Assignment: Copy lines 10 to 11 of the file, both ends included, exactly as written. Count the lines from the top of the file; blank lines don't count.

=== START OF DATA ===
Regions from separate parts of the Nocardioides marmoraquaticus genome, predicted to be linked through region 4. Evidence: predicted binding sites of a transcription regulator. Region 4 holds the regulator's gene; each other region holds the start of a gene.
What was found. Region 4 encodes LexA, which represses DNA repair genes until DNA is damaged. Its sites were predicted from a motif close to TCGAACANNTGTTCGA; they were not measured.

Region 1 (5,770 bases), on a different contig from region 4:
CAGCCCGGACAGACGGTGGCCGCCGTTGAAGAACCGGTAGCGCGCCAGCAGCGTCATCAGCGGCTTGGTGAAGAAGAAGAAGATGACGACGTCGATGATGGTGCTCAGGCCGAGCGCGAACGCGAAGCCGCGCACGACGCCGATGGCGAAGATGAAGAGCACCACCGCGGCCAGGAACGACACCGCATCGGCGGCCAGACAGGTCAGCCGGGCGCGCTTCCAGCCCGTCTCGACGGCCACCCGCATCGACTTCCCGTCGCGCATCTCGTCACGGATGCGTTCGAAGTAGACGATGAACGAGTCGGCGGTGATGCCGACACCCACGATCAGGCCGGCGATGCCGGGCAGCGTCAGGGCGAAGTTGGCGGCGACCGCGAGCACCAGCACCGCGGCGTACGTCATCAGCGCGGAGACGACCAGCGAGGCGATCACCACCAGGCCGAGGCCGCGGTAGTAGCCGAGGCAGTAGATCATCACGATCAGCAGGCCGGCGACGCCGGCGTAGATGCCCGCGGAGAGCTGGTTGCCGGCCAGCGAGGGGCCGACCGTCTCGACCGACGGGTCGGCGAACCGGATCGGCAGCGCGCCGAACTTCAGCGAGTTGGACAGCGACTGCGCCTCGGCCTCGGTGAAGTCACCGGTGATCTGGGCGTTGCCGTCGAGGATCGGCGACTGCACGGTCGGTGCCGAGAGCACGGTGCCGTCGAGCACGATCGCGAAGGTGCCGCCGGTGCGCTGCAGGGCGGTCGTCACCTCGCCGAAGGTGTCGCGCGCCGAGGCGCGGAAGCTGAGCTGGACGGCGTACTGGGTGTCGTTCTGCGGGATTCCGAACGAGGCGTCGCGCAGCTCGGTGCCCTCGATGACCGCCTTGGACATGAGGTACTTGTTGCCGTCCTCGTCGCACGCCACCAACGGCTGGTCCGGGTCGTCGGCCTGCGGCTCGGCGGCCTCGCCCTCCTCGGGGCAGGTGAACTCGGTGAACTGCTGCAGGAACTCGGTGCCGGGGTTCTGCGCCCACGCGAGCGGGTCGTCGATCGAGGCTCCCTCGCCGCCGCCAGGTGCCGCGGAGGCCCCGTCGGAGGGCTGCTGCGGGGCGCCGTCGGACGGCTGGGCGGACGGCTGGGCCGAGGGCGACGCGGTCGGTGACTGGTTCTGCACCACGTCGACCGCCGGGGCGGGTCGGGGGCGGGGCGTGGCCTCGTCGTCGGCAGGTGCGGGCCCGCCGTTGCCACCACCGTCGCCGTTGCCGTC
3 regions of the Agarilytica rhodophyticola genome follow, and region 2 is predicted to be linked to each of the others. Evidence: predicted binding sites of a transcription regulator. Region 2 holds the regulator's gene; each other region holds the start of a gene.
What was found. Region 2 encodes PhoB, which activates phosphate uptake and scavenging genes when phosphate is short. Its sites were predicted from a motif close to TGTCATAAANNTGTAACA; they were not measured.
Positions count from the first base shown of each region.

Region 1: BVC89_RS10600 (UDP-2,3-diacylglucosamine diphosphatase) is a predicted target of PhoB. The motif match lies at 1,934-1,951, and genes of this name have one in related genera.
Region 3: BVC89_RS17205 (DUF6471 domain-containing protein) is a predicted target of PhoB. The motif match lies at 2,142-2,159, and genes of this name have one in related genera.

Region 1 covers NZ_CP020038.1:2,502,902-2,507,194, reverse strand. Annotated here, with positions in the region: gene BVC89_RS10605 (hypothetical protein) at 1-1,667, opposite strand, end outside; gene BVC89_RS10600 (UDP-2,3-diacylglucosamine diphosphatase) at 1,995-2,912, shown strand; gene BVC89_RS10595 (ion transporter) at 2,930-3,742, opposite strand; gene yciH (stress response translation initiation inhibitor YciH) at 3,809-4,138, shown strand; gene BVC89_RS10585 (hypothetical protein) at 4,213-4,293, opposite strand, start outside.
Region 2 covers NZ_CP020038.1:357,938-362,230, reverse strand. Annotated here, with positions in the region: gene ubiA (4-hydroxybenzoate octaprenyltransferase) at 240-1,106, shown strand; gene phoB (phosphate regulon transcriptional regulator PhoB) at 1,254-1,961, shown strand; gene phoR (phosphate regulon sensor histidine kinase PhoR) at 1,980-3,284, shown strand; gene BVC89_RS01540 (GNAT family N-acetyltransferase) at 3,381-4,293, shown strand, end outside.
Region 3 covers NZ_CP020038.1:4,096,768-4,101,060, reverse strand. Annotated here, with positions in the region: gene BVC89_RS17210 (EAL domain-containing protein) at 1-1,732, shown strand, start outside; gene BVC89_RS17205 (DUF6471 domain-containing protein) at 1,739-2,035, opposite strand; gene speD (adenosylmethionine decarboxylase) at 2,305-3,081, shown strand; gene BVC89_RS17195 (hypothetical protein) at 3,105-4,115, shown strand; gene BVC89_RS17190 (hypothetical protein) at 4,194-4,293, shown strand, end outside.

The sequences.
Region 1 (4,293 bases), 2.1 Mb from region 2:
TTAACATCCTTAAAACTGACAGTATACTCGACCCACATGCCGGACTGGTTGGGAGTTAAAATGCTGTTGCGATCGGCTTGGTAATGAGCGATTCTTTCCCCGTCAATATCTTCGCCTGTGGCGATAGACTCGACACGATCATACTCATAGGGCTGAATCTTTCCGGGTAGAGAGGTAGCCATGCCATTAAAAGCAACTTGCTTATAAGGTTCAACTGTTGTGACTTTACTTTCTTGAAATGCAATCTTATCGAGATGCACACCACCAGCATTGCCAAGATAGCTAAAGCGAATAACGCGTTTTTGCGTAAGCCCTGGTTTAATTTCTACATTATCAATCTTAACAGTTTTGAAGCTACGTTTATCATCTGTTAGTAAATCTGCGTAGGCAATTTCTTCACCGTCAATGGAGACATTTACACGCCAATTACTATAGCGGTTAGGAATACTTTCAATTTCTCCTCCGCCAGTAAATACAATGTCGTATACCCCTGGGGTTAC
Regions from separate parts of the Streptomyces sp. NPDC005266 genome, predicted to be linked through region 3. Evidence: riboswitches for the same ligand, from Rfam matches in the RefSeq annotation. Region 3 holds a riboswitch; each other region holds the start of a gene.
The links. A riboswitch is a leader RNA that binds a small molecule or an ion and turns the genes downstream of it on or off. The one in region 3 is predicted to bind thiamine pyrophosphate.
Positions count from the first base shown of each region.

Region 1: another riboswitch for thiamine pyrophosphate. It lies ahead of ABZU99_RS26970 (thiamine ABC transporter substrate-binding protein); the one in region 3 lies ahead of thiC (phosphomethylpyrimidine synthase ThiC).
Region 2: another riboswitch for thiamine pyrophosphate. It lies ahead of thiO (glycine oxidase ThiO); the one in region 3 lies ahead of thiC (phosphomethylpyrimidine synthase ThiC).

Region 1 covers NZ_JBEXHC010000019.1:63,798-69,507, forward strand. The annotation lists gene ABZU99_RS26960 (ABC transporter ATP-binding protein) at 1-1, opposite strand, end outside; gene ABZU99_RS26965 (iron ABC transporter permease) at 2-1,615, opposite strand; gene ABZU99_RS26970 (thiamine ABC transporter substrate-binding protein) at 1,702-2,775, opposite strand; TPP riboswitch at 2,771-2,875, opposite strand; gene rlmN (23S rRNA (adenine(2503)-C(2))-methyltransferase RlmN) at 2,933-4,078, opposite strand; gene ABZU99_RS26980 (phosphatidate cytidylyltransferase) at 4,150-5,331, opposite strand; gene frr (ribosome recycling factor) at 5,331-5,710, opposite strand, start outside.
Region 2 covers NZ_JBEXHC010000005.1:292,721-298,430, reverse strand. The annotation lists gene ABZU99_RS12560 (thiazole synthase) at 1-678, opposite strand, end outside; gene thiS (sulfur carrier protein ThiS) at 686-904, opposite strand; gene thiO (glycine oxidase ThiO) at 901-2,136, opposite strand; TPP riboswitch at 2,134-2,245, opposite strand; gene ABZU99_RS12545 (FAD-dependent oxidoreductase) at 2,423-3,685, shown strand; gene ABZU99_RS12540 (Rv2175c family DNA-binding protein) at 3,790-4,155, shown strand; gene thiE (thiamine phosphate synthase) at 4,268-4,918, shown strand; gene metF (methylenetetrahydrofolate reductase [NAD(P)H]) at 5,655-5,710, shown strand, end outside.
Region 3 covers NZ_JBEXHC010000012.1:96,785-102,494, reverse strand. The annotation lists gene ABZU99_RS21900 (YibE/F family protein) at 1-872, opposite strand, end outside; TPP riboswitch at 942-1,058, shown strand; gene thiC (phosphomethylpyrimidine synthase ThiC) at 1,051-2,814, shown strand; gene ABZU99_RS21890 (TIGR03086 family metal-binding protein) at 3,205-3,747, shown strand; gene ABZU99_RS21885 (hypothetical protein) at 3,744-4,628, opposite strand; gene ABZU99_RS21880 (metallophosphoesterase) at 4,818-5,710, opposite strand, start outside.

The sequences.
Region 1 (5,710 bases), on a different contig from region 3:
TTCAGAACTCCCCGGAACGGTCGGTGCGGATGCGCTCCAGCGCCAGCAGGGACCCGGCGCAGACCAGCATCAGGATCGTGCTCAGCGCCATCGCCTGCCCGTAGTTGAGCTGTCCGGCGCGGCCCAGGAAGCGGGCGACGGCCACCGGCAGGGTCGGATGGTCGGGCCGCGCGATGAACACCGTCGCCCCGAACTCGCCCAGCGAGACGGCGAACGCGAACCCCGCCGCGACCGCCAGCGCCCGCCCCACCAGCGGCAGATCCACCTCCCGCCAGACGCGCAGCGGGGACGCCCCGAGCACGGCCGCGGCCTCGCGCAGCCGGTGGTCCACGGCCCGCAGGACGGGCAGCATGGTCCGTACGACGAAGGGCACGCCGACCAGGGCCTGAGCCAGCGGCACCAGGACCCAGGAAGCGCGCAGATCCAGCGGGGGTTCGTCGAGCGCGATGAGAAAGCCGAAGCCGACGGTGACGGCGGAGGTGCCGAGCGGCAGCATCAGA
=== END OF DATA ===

Region 1 covers NZ_CP020038.1:2,502,902-2,507,194, reverse strand. Annotated here, with positions in the region: gene BVC89_RS10605 (hypothetical protein) at 1-1,667, opposite strand, end outside; gene BVC89_RS10600 (UDP-2,3-diacylglucosamine diphosphatase) at 1,995-2,912, shown strand; gene BVC89_RS10595 (ion transporter) at 2,930-3,742, opposite strand; gene yciH (stress response translation initiation inhibitor YciH) at 3,809-4,138, shown strand; gene BVC89_RS10585 (hypothetical protein) at 4,213-4,293, opposite strand, start outside.
Region 2 covers NZ_CP020038.1:357,938-362,230, reverse strand. Annotated here, with positions in the region: gene ubiA (4-hydroxybenzoate octaprenyltransferase) at 240-1,106, shown strand; gene phoB (phosphate regulon transcriptional regulator PhoB) at 1,254-1,961, shown strand; gene phoR (phosphate regulon sensor histidine kinase PhoR) at 1,980-3,284, shown strand; gene BVC89_RS01540 (GNAT family N-acetyltransferase) at 3,381-4,293, shown strand, end outside.